Crossing Georgia and Azerbaijan, we conducted fewer interviews and did less research than we did in Turkey. That was partially by design – we wanted to focus on Turkey and Central Asia, and Georgia and Azerbaijan just happened to be between these regions. Nonetheless, we still interviewed experts and lay people, and did some basic online research on the climate issues in the region. Here’s what we found.
Georgia is one of the few countries on our route that does not (yet) have serious water quantity issues. The western part of the country, and especially the mountains, receive significant rainfall and snow. This also meant that the water was clean and good to drink everywhere we traveled – and in the mountains, a fresh spring could be found in almost every village. The eastern part, and especially the southeast (which we didn’t visit) is drier, and might be facing water shortages in the future, according to a professor we talked with in Tbilisi.
Through translators (and Google Translate), we asked a few laypeople if the climate had changed where they live (Are winters warmer or colder than they used to be? Are summers warmer or colder?). One man near the Black Sea said there was no difference in temperature, but that it rained more than it used to (he said it was because of a nearby reservoir that had been built in the 1960s). In the mountains of Svaneti, we interviewed the man who operated our hotel, as well as his wife and mother. All agreed that winters were far milder than they once were, and that there is now less snow. The man, Davit, said that weather was more unpredictable, and that it made it more difficult for farmers. In contrast, his wife and mother said that life was much easier now because the winters were not as hard. Another family in central Georgia agreed that winters are warmer than they used to be, but they didn’t think it had much of an impact on their lives.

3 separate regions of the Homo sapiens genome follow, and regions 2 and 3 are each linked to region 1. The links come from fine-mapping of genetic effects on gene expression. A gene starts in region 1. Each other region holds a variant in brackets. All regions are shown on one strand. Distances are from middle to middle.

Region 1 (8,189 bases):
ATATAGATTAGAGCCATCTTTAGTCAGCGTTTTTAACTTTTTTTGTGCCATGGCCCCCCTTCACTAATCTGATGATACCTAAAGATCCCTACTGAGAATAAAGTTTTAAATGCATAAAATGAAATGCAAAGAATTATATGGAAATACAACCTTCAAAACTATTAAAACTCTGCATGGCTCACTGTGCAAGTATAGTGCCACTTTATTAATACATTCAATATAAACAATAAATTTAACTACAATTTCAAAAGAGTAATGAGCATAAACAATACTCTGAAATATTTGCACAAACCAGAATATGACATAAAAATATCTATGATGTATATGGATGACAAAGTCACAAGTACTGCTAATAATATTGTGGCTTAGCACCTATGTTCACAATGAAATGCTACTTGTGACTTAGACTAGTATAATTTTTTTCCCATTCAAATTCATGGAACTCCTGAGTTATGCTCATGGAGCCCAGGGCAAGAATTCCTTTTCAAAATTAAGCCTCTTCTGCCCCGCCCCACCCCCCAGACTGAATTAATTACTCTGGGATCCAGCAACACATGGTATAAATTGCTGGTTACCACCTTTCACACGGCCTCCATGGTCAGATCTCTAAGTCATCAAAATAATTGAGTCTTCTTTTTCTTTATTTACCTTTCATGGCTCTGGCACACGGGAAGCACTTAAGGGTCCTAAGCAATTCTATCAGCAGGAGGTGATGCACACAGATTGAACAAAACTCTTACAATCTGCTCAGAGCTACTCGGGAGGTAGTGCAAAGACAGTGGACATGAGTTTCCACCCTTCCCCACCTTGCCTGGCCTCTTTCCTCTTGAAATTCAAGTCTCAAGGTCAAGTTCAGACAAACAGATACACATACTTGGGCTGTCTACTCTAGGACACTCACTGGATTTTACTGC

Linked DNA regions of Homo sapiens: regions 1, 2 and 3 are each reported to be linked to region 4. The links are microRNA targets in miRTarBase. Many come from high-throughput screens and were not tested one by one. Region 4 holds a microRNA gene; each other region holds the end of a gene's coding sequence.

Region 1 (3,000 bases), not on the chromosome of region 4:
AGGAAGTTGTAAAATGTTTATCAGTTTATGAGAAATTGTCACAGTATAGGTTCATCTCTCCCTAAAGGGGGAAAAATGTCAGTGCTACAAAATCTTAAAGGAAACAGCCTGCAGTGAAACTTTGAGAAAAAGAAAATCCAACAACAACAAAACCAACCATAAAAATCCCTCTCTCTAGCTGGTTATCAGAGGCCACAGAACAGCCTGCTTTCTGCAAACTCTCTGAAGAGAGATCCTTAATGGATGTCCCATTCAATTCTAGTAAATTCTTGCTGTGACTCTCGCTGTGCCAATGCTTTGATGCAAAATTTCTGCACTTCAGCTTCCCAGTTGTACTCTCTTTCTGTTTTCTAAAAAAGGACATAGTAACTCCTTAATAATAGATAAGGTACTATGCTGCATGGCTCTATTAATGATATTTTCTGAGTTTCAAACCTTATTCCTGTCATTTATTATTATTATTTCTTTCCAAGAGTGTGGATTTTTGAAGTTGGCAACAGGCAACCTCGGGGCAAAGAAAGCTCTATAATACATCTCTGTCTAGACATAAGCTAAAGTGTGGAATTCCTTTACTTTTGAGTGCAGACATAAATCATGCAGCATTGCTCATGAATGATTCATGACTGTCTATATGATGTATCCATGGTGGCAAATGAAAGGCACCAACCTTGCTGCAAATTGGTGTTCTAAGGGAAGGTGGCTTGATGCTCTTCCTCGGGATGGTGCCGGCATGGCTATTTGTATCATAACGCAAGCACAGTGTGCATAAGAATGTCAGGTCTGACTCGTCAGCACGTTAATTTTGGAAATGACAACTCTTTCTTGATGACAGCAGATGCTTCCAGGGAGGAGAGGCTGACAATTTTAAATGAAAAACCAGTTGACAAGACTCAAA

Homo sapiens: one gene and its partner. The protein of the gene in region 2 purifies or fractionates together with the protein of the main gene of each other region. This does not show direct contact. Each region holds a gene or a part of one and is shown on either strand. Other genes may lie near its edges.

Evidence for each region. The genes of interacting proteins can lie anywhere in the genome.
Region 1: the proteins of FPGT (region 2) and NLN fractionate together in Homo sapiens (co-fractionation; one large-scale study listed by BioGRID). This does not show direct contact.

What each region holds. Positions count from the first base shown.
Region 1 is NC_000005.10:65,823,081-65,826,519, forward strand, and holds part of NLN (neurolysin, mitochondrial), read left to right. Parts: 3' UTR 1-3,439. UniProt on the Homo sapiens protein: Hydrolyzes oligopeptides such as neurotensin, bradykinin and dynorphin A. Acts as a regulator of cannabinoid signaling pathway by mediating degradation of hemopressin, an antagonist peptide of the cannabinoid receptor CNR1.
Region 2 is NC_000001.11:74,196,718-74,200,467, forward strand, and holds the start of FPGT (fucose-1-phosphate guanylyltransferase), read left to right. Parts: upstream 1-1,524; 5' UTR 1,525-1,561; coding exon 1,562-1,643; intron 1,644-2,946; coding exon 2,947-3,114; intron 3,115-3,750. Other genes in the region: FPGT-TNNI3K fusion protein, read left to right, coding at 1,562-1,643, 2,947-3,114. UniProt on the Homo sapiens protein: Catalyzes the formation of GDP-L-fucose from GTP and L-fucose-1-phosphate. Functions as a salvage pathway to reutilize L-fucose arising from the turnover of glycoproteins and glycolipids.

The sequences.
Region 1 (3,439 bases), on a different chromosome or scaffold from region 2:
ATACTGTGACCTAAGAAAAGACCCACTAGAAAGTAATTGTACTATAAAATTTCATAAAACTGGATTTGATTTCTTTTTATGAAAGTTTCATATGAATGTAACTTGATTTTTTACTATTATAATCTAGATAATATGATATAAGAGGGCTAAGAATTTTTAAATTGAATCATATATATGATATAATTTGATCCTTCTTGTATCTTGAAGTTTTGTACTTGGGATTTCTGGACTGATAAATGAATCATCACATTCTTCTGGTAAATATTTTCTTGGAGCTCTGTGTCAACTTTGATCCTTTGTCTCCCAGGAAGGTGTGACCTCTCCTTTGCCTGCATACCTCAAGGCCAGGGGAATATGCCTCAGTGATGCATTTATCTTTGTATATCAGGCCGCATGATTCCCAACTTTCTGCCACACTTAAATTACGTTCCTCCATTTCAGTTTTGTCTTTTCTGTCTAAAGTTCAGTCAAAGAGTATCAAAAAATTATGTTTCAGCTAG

In Tbilisi, we spoke with academics at Ilia State University, where we also gave a presentation on our trip, and with the “Young Greens,” a youth political activist group promoting progressive social and environmental policies. We asked both groups what they thought were the most pressing environmental problems in Georgia. The two groups mostly agreed. The biggest problems, they say, are deforestation and waste management. Climate change did not make the list, although a professor at Ilia State said that desertification was becoming a bigger problem in the country’s southeast.
In Azerbaijan’s countryside, we spent even less time talking to people than in Georgia – we biked five days without visiting many towns, and staying with only one family (who we were unable to ask about climate change – or rather, our limited-English translator couldn’t understand what we were asking).
Azerbaijan’s economy is dominated by oil. Entering the country, I wanted to know if oil was good or bad for the nation. I asked this question the last time I crossed an oil-producing country, Venezuela, and I was surprised how un-nuanced the answer was: oil clearly seemed bad for Venezuela’s politics and economy, as counterintuitive as that seemed. (See the Venezuela chapter of The Bicycle Diaries.) Venezuela seemed struck by The Curse of Oil.
Was Azerbaijan struck by the same curse? The answer seemed mixed, and more nuanced. Azerbaijan’s economy has done very well over the past decade; there are countless new buildings in the capital, Baku, and we witnessed little abject poverty, although admittedly we didn’t go to the more remote areas. However, while people we spoke with mentioned poverty as a big problem, and country data indicates that some certainly exists, the same data show that there is less poverty than in Venezuela, which corresponds with our observations. When I asked people in Venezuela if oil was good for the country, most (surprisingly) said no. In Azerbaijan, one person said “it is a blessing” for the nation, and nobody flat out said it was bad, although some mentioned pollution as a problem. It felt, based on our interactions, like the country was doing economically well, and it was due to oil. Politics, though, is a different question.